"A generation ago you would have expected Americans to place their trust in the most neutral and unbiased conveyors of news," said PPP President Dean Debnam in his analysis of the poll. "But the media landscape has really changed, and now they're turning more toward the outlets that tell them what they want to hear."

This insular thinking doesn't bode well for informed political debate and it frightens me for the future of our country. Personally, I don't trust any one news source. I try to get information from as many places as possible, including sources overseas, because having lived abroad for 15 years, I've observed the ethnocentric lens through which U.S. news is reported by its own media.

How are we supposed to have intelligent and reasoned political discourse if we only listen to what we want to hear?

Fox persists in tailoring its message, even in what is ostensibly news coverage. Whereas MSNBC and CNN aired live coverage of last week's Q&A between President Obama and the GOP conference in its entirety, Fox chose to cut away with 20 minutes remaining. It was probably once producers realized that the president was taking on the GOP talking points with intelligence and actually trying to have a dialogue about policy -- but that doesn't fit with the Fox narrative. So much for "We report, you decide." More like "We decide what to report so you don't have to question your assumptions."
Uncle Sam

"I'd say now is not the time to focus on politics"

When the 7.0 magnitude quake hit Haiti on Jan. 12, the worst in a century, it left an estimated 140,000 dead (that number is still rising), 250,000 injured and 1.5 million people homeless. Even before the quake, 80 percent of Haiti's population lived under the poverty line, according to the CIA World Factbook. Now the situation is desperate beyond imagination.

Dr. Selwyn Rogers, chief of Burn, Trauma, and Surgical Critical Care at Brigham and Women's Hospital, has been working at a Partners In Health clinic in Saint Marc:

"There is a limitless list of patients ... There were ... people with open fractures ... that are 5-6 days old ... We are seeing ... wounds equivalent to the Civil War era when open fractures were not treated surgically. It is horrific."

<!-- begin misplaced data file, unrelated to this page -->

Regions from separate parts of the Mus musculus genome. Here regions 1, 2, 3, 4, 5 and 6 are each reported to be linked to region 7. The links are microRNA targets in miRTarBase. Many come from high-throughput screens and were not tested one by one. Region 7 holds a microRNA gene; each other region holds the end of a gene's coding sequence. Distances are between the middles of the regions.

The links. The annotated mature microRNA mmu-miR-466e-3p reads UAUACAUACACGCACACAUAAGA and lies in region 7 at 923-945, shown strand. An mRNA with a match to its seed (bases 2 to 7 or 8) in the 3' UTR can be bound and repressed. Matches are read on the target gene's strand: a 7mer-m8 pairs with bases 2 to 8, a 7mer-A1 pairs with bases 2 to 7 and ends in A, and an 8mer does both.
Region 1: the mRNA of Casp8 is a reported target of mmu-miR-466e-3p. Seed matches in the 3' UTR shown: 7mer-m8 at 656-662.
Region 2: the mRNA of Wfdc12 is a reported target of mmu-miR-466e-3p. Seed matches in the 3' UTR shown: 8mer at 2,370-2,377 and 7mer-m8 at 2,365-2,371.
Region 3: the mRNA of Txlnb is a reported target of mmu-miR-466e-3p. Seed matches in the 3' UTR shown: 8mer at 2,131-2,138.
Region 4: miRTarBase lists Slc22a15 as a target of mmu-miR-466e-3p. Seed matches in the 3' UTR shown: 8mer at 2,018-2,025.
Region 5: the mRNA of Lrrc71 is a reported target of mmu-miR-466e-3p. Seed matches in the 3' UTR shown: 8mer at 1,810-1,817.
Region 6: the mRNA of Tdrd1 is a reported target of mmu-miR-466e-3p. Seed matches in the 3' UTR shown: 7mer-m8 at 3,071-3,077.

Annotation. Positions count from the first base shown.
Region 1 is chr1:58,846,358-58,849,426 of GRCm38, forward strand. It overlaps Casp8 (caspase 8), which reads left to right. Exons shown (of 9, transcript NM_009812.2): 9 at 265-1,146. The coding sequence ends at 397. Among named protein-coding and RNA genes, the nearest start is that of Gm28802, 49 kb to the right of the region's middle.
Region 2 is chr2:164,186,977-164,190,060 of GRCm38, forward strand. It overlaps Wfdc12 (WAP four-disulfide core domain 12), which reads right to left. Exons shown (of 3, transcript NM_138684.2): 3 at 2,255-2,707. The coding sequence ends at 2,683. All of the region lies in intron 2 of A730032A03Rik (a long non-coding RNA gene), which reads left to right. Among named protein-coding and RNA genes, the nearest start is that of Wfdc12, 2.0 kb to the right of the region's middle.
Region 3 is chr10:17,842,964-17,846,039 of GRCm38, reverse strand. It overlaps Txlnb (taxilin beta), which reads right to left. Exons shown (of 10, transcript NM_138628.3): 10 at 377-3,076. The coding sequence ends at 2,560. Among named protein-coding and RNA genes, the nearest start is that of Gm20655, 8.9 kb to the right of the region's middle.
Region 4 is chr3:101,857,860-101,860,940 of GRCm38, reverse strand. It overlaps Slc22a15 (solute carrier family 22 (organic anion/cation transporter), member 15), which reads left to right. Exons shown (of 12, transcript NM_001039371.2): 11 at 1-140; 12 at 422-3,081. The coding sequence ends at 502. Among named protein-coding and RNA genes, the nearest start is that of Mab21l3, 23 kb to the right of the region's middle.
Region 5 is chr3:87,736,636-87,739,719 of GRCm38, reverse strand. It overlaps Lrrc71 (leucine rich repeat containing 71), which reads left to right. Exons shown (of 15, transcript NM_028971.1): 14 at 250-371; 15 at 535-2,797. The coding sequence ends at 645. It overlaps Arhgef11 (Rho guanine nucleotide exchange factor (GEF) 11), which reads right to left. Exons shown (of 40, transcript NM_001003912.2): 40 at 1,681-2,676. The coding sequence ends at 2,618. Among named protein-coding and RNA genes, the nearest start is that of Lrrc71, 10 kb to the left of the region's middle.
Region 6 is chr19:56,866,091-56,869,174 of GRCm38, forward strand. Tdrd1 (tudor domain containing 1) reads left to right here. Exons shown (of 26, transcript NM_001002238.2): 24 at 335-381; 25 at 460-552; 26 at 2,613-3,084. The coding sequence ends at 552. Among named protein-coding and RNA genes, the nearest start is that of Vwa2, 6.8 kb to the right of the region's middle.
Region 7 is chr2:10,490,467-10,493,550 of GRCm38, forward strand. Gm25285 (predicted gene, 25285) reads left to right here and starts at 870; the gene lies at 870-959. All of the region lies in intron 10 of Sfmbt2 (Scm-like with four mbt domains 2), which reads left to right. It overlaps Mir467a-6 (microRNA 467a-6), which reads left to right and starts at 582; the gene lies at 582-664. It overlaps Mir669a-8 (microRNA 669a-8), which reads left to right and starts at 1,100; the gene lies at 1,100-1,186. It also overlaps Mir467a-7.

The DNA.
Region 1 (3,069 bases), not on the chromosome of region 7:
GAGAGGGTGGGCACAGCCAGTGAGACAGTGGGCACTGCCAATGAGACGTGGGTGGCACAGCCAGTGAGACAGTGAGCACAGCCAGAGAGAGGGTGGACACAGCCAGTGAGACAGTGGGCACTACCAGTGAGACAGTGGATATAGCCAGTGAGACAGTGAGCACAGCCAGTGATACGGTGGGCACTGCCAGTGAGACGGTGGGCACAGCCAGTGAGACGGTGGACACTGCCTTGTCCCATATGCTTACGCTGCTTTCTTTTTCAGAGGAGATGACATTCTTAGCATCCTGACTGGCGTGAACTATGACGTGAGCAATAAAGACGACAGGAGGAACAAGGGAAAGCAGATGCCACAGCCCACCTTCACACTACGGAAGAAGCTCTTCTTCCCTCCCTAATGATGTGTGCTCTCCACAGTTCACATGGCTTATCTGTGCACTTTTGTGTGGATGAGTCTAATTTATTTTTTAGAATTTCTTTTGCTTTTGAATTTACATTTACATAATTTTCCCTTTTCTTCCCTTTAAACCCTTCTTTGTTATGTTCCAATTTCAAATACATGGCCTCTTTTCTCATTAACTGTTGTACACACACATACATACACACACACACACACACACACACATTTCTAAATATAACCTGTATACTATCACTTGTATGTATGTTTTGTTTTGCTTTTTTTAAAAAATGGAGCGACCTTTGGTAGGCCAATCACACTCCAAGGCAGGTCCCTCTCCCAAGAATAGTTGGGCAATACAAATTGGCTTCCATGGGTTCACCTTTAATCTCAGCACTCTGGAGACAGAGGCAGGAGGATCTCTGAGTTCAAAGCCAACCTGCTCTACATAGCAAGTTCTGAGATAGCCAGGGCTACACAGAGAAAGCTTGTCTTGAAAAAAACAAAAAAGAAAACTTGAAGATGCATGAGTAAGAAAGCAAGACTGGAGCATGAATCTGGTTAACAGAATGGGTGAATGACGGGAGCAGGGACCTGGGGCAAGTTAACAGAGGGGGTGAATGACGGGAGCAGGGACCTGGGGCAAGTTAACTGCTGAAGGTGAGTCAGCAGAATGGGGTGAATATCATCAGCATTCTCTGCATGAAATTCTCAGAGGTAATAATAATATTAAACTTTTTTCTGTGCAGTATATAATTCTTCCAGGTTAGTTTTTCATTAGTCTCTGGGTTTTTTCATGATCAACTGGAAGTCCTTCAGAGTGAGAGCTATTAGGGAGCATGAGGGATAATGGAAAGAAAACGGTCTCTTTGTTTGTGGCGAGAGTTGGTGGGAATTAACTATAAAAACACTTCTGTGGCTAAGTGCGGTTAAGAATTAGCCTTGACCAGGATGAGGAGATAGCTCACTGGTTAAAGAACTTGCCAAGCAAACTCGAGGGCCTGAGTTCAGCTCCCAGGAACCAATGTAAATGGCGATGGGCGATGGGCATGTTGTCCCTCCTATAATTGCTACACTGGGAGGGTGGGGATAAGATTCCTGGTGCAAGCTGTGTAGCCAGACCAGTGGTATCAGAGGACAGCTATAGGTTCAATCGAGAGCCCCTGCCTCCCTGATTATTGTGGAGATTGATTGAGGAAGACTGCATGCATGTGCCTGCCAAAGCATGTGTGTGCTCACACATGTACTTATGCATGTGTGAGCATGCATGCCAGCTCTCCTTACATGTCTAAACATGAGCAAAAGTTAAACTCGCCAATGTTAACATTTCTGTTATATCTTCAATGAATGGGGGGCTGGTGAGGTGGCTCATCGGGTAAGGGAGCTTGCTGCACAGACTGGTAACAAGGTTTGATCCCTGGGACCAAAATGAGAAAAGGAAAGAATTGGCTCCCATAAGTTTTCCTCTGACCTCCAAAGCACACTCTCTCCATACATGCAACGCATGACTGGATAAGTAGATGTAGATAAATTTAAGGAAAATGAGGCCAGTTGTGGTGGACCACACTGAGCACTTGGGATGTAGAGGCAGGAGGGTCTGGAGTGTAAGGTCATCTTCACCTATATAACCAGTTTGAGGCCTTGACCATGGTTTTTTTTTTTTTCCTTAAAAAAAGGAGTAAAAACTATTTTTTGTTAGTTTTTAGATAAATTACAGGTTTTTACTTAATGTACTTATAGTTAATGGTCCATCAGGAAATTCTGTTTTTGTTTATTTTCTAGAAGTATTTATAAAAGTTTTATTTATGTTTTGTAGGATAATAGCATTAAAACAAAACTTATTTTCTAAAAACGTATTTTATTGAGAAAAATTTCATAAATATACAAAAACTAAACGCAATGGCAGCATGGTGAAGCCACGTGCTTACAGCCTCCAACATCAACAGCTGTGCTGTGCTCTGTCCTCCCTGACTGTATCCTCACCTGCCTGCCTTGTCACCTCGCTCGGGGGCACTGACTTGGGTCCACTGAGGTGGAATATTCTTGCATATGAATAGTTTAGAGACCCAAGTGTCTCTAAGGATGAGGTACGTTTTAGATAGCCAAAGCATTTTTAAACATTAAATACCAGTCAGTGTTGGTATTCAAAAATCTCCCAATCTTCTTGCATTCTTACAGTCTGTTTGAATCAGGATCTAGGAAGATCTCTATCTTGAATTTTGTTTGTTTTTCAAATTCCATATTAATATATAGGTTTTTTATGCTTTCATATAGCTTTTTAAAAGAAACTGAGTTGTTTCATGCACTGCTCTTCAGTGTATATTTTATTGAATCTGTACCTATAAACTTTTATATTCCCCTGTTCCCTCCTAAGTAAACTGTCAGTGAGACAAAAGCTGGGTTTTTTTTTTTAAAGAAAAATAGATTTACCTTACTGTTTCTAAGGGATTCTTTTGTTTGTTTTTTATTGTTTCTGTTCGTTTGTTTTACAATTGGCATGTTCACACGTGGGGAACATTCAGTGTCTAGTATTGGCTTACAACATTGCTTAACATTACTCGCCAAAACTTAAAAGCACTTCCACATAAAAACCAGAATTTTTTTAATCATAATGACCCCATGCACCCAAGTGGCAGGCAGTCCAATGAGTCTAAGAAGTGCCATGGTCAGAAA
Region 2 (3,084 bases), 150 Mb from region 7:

Dr. Mark Hyman, in Port-au-Prince, writes: "Two orthopedic surgeons ... started the first amputation without water, electricity, or disinfectant. They used a rusty hacksaw we washed with vodka, lit by camping headlamps in an empty room with a few boxes of supplies we had packed into our plane. Over the last two days, we created five operating areas to care for the 1,200 patients who are still lying on the ground outside in the hospital's courtyard. They desperately need surgery to repair their crushed and broken bones, now festering and infected in the humidity and sweltering Haitian sun. The nurses and hospital staff are either dead or at home caring for their families. In the United States we have ten staff for every patient at most hospitals. There now are only a few local staff left for thousands of patients. They, too, are dead. They, too, have lost their homes."

In the face of such suffering, most Americans have opened their hearts and their wallets, offering money, aid, medical and technical assistance and prayers. But then there's the Evangelical so-called Christian Pat Robertson, who proclaimed that the earthquake was some sort of delayed Divine retribution for a "pact to the devil" the Haitians made in 1804 in order to defeat the French colonists and gain independence.

I'd like to propose that Robertson retire from the airwaves and spend his remaining days in quiet contemplation of St. Francis' prayer:

"Lord, make me an instrument of your peace, Where there is hatred, let me sow love ...

where there is despair, hope; where there is darkness, light; where there is sadness, joy; ... For it is in giving that we receive."

Another person who deserves to lose his place in public discourse and spend his time contemplating what it means to be a decent human being is Rush Limbaugh, who managed to make this into a political "race card" issue against President Obama:

"This will play right into Obama's hands. He's humanitarian, compassionate. They'll use this to burnish their ... `credibility' with the black community ... It's made-to-order for them."

Since when has being humanitarian and compassionate been a bad thing? Limbaugh went even further, urging people not to donate to relief efforts. "We've already donated to Haiti. It's called the U.S. income tax."

If helping Haiti might possibly benefit Limbaugh's political enemies, then Haiti must not be helped. What will it take for the GOP to denounce this creep?

Kudos to former President George W. Bush. "I don't know -- what they're talking about," he said of Limbaugh's claims. "I'd say now is not the time to focus on politics."

Fortunately, most Americans have ignored Limbaugh. A Zogby poll found that 64 percent of citizens have either given to aid relief or plan to give. Our nation, at least, understands, if Limbaugh does not, the words of I John 3:17: "If anyone has material possessions and sees his brother in need but has no pity on him, how can the love of God be in him?"
Uncle Sam

When it mattered most, Dodd stood up

Late Tuesday, I got a breaking news alert that Senator Chris Dodd planned to announce his retirement. I'd just finished writing today's column, but given this news, I started over. Overnight, the playing field had changed.

To say that the last year has been difficult for Chris Dodd is an understatement. As chairman of the Senate Banking Committee, he's been a lightning rod for public anger about the near-collapse of the banking system in 2008. Many feel he took his eye off the oversight ball with his quixotic presidential run and was too beholden to the financial interests he was meant to be overseeing. He never recovered from the AIG bonus affair, for which he was blamed somewhat unfairly, having been thrown under the bus by the current administration. And the Countrywide mortgage scandal refused to go away, despite Dodd having been cleared in an investigation by the Senate Ethics Panel.